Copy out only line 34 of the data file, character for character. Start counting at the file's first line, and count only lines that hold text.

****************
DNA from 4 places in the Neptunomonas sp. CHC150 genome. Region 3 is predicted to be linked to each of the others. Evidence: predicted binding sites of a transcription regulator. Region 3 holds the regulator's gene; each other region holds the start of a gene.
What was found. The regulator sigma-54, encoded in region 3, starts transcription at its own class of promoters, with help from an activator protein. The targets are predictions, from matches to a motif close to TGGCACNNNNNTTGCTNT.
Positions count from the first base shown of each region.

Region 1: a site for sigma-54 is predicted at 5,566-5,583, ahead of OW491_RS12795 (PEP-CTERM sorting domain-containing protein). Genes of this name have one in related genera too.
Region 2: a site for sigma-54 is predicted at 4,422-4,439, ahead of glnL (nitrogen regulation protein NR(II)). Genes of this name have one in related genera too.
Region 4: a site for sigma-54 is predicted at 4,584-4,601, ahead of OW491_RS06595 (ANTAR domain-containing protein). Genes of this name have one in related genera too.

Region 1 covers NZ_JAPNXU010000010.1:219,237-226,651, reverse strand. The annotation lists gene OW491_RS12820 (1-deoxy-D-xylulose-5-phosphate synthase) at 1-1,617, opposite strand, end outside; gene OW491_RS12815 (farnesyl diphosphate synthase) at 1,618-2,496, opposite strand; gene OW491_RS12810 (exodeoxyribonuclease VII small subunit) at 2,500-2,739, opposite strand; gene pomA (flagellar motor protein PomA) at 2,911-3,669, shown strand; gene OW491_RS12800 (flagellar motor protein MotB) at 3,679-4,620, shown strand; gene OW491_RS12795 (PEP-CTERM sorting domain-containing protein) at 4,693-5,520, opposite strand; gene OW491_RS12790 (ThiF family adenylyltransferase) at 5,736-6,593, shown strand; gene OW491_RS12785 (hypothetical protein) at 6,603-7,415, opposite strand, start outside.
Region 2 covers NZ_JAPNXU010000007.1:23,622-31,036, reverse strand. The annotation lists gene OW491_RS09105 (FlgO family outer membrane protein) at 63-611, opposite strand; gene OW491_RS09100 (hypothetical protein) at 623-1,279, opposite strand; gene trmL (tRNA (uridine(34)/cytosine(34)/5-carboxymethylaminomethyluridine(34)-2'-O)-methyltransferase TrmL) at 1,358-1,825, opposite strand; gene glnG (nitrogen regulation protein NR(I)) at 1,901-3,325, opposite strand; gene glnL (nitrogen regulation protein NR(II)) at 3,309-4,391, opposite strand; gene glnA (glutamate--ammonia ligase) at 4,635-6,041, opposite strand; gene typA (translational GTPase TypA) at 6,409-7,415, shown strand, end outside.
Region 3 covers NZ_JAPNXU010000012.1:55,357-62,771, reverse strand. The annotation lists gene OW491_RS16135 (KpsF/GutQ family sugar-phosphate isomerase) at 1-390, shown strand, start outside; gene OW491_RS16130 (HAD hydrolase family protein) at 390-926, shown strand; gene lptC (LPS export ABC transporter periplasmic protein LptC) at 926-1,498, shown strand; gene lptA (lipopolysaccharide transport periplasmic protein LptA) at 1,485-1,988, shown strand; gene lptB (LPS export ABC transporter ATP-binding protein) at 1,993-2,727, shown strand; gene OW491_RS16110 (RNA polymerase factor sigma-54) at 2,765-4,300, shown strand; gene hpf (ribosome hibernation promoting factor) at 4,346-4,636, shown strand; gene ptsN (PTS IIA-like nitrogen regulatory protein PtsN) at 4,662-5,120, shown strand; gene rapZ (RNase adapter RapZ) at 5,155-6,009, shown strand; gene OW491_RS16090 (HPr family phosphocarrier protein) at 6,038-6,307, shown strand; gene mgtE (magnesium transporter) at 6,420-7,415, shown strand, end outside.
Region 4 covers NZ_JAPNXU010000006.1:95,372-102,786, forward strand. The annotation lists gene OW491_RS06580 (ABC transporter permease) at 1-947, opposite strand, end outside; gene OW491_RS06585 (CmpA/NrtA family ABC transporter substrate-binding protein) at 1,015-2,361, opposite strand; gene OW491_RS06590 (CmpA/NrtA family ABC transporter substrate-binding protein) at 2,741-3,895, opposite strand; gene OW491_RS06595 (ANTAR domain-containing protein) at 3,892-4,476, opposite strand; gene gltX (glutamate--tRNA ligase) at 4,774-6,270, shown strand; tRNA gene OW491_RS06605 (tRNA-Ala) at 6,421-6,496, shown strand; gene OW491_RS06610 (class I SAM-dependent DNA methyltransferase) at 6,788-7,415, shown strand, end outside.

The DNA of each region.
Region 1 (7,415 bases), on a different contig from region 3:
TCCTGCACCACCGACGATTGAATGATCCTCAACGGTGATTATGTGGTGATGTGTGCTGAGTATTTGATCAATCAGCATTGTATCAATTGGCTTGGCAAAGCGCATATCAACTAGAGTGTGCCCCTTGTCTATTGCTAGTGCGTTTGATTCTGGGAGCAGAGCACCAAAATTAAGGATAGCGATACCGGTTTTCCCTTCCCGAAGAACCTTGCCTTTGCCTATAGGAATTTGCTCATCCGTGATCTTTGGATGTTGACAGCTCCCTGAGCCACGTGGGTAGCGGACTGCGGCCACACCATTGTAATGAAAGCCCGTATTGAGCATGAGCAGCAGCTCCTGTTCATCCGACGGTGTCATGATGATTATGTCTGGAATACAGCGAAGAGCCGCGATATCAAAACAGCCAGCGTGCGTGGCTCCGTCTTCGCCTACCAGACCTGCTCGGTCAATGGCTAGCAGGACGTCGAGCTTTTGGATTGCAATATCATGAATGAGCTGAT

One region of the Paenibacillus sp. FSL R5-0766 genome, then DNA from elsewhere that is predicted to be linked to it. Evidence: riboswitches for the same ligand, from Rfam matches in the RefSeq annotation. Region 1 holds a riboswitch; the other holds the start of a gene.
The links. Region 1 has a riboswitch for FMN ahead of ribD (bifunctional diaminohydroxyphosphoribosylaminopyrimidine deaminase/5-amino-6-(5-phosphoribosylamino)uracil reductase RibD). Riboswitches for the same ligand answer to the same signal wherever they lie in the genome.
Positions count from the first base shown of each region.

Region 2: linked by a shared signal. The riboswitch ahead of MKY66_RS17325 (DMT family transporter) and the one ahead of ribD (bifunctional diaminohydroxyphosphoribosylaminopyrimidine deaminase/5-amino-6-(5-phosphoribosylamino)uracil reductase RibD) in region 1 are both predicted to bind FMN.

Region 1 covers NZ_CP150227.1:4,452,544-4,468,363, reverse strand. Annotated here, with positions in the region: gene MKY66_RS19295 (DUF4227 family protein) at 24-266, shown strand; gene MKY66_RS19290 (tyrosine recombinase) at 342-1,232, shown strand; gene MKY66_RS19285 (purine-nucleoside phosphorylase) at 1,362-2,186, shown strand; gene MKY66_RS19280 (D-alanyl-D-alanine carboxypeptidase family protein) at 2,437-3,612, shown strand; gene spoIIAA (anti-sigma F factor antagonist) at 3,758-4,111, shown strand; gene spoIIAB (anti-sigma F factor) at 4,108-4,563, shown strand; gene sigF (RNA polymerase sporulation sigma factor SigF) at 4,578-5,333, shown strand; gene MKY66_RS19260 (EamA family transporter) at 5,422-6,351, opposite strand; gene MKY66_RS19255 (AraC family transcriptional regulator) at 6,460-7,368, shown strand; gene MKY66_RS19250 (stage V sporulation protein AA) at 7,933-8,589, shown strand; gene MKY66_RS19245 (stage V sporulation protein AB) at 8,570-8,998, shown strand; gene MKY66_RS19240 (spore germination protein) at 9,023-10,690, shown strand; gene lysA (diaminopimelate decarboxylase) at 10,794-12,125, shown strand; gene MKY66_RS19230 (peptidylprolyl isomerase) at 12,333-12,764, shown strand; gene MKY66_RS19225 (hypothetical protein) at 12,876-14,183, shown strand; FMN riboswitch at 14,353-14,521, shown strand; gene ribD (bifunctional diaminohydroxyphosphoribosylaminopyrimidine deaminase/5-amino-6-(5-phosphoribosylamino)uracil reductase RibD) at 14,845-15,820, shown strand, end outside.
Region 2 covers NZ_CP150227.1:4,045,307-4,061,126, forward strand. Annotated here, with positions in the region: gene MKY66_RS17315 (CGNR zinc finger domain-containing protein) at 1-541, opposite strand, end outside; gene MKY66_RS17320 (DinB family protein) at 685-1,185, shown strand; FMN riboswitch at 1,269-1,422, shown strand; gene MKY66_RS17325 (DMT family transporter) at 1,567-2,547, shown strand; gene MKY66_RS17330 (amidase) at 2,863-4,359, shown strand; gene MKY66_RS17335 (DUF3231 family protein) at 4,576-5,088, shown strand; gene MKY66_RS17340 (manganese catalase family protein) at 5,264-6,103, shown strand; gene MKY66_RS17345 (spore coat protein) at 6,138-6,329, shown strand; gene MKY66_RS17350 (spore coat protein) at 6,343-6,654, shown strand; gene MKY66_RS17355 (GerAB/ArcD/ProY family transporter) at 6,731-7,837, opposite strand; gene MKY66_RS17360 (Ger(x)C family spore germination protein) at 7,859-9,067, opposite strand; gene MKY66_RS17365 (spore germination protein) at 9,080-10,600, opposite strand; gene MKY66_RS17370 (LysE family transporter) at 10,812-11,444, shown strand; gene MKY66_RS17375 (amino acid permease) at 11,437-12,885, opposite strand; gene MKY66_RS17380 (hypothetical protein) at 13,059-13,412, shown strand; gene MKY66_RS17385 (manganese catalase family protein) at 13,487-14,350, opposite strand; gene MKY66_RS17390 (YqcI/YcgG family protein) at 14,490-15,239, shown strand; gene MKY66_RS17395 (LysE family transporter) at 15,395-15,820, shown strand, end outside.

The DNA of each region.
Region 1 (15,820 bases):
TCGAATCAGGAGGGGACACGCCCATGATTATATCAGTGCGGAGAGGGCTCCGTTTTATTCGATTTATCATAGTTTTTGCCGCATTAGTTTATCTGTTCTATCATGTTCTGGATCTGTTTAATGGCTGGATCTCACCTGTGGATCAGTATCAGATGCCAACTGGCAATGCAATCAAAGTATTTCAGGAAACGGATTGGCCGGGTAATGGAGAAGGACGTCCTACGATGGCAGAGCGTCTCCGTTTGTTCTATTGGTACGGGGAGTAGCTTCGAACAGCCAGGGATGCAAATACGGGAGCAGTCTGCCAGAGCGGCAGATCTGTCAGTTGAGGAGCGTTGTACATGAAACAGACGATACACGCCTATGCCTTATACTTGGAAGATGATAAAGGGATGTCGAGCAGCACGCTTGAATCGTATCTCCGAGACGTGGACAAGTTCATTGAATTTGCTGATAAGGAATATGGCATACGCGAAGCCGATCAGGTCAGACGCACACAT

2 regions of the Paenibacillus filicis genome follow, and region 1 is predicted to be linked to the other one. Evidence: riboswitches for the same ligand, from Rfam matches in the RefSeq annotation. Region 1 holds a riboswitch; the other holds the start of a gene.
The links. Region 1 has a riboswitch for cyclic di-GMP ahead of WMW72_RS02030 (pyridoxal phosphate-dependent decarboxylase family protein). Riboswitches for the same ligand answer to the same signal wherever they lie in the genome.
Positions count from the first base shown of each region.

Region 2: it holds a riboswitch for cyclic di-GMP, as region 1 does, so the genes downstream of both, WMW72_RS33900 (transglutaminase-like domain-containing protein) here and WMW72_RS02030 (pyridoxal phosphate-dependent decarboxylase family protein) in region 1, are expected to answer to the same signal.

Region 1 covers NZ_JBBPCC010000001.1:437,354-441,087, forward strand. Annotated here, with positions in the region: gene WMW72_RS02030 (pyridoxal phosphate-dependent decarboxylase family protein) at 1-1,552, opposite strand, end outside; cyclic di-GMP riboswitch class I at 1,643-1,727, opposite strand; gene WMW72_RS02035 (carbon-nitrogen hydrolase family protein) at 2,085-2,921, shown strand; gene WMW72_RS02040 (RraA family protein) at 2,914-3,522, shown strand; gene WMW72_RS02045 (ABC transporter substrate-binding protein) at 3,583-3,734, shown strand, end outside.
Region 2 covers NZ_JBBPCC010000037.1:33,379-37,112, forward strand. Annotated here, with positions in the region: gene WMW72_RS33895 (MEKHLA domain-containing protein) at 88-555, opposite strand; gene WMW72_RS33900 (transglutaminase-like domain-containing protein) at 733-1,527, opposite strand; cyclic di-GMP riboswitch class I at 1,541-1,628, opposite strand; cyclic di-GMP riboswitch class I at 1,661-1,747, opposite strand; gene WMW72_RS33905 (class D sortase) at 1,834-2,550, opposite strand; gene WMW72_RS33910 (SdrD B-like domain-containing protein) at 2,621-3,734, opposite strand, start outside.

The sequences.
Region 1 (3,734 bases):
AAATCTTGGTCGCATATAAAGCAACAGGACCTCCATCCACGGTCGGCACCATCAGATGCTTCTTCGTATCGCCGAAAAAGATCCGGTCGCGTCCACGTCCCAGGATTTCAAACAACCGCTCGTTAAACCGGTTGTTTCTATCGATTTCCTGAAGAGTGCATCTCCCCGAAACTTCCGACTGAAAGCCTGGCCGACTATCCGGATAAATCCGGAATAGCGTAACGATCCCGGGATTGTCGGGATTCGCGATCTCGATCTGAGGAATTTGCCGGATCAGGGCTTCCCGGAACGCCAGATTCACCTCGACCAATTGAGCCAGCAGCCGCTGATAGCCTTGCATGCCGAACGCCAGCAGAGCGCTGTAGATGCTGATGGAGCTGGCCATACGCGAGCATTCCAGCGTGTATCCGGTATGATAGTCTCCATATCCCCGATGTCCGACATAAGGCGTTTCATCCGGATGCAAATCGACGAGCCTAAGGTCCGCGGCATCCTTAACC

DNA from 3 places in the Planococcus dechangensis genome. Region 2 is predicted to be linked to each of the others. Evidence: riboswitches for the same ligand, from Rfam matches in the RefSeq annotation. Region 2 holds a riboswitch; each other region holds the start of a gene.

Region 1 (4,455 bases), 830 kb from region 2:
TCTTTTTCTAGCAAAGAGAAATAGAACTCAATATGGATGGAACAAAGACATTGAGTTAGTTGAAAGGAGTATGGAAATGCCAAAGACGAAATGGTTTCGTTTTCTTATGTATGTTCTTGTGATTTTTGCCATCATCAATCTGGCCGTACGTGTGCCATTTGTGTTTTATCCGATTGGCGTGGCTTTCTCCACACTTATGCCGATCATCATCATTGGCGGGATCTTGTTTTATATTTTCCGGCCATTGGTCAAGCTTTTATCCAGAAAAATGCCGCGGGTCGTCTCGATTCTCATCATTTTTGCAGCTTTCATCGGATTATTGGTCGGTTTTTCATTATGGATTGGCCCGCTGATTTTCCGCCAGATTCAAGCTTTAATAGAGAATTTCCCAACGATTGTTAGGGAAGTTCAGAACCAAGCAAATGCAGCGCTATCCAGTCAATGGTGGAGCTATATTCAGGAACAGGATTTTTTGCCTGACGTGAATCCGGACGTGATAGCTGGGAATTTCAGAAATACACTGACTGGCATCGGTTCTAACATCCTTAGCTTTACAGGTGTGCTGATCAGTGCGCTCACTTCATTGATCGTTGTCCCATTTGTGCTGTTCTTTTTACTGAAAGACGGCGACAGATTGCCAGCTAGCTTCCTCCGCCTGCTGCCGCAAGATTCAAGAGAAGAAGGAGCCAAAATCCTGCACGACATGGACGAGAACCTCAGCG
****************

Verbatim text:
TCTTTTTCTAGCAAAGAGAAATAGAACTCAATATGGATGGAACAAAGACATTGAGTTAGTTGAAAGGAGTATGGAAATGCCAAAGACGAAATGGTTTCGTTTTCTTATGTATGTTCTTGTGATTTTTGCCATCATCAATCTGGCCGTACGTGTGCCATTTGTGTTTTATCCGATTGGCGTGGCTTTCTCCACACTTATGCCGATCATCATCATTGGCGGGATCTTGTTTTATATTTTCCGGCCATTGGTCAAGCTTTTATCCAGAAAAATGCCGCGGGTCGTCTCGATTCTCATCATTTTTGCAGCTTTCATCGGATTATTGGTCGGTTTTTCATTATGGATTGGCCCGCTGATTTTCCGCCAGATTCAAGCTTTAATAGAGAATTTCCCAACGATTGTTAGGGAAGTTCAGAACCAAGCAAATGCAGCGCTATCCAGTCAATGGTGGAGCTATATTCAGGAACAGGATTTTTTGCCTGACGTGAATCCGGACGTGATAGCTGGGAATTTCAGAAATACACTGACTGGCATCGGTTCTAACATCCTTAGCTTTACAGGTGTGCTGATCAGTGCGCTCACTTCATTGATCGTTGTCCCATTTGTGCTGTTCTTTTTACTGAAAGACGGCGACAGATTGCCAGCTAGCTTCCTCCGCCTGCTGCCGCAAGATTCAAGAGAAGAAGGAGCCAAAATCCTGCACGACATGGACGAGAACCTCAGCG